You asked earlier about when we realized you were more than just good and that we could make it to the Olympics... I think it’s important to sort of stay modest, but you also need to have that confidence within and almost belief that you are way better than anyone else thinks you are to have that success. That’s a really important part, you don’t really need to act that way, but at the same time you really need to have that confidence in yourself.
Confidence in yourself is definitely a really important part of competing, especially when you’re in a sport that you really don’t rely on team. As an Olympian do you feel some pressure being on a world stage, and representing the country, or do you still mostly compete with yourself out there?
Caitlin - I think for me, I really like that pressure. You know through the years I have learned to take that pressure and focus it on myself and kind of use it to get excited about the race. You think about all these people watching you, and having the country relying on you; it helps to get me focused. It’s also a great opportunity for the world to see a sport like cross country skiing that people may not really know all that much about. It’s a good way get people interested in the sport especially if they get to cheer you on to a win. So really I kind of feel the opposite of how you would expect, rather than getting nervous or folding under the pressure, for me it’s all motivation.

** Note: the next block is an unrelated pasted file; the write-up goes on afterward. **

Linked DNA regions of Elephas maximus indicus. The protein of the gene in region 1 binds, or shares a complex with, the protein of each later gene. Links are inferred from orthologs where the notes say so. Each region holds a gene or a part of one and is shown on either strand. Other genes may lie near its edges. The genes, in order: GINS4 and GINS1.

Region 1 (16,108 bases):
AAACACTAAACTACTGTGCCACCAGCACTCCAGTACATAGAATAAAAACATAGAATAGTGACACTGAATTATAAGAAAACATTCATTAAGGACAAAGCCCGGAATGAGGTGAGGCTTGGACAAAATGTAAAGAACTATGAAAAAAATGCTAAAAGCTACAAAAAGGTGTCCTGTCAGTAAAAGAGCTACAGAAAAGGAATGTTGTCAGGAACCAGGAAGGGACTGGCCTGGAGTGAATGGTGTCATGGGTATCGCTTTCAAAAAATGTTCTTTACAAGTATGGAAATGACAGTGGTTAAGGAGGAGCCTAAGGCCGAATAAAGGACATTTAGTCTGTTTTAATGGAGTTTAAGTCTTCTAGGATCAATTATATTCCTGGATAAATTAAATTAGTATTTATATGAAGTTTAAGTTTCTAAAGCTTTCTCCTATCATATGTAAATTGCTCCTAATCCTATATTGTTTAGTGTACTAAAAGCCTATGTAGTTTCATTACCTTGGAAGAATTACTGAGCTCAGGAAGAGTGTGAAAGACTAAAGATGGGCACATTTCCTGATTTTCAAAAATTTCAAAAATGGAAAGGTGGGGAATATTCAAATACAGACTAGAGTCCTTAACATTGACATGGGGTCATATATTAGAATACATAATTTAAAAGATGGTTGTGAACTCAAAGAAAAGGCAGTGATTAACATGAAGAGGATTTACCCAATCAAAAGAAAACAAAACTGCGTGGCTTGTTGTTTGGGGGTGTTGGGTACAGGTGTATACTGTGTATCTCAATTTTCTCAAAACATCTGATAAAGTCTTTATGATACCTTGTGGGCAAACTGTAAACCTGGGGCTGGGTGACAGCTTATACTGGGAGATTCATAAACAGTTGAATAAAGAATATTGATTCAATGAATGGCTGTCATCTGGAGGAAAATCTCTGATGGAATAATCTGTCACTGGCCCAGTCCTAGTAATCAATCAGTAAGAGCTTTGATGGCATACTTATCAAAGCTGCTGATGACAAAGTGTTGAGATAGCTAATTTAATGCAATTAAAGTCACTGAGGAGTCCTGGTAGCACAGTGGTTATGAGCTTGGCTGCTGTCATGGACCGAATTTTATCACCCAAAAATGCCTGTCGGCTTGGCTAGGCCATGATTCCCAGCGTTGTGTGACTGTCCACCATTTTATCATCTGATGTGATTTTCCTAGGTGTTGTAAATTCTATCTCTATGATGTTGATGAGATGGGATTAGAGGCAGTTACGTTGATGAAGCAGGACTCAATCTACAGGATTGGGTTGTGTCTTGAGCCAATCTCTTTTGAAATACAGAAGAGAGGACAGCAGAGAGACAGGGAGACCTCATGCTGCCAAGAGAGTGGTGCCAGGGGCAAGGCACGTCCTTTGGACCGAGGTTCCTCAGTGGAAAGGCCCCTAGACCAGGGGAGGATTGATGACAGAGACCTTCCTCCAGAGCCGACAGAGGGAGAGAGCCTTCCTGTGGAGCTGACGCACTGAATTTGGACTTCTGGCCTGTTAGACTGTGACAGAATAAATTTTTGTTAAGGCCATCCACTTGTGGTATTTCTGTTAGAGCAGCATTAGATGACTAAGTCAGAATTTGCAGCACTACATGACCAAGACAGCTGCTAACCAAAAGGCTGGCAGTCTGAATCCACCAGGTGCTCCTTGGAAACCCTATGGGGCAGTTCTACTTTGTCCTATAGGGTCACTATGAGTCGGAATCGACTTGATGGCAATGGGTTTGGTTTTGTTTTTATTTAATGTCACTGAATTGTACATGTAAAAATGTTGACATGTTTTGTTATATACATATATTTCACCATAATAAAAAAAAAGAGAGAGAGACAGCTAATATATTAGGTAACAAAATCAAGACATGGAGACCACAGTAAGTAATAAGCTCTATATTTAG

Brian - I think we both really enjoy that pressure and having people talk about cross country skiing, because really outside of that Olympic cycle it doesn’t get a whole lot of publicity. It is something we are both extremely passionate about so being able to put it in the best light possible is amazing. And since [the country doesn't] really have a lot of medals or world championships in the sport, it’s really important to get kids more involved and get them to think “Hey, I want to be one of those first people to win a gold medal for cross country!”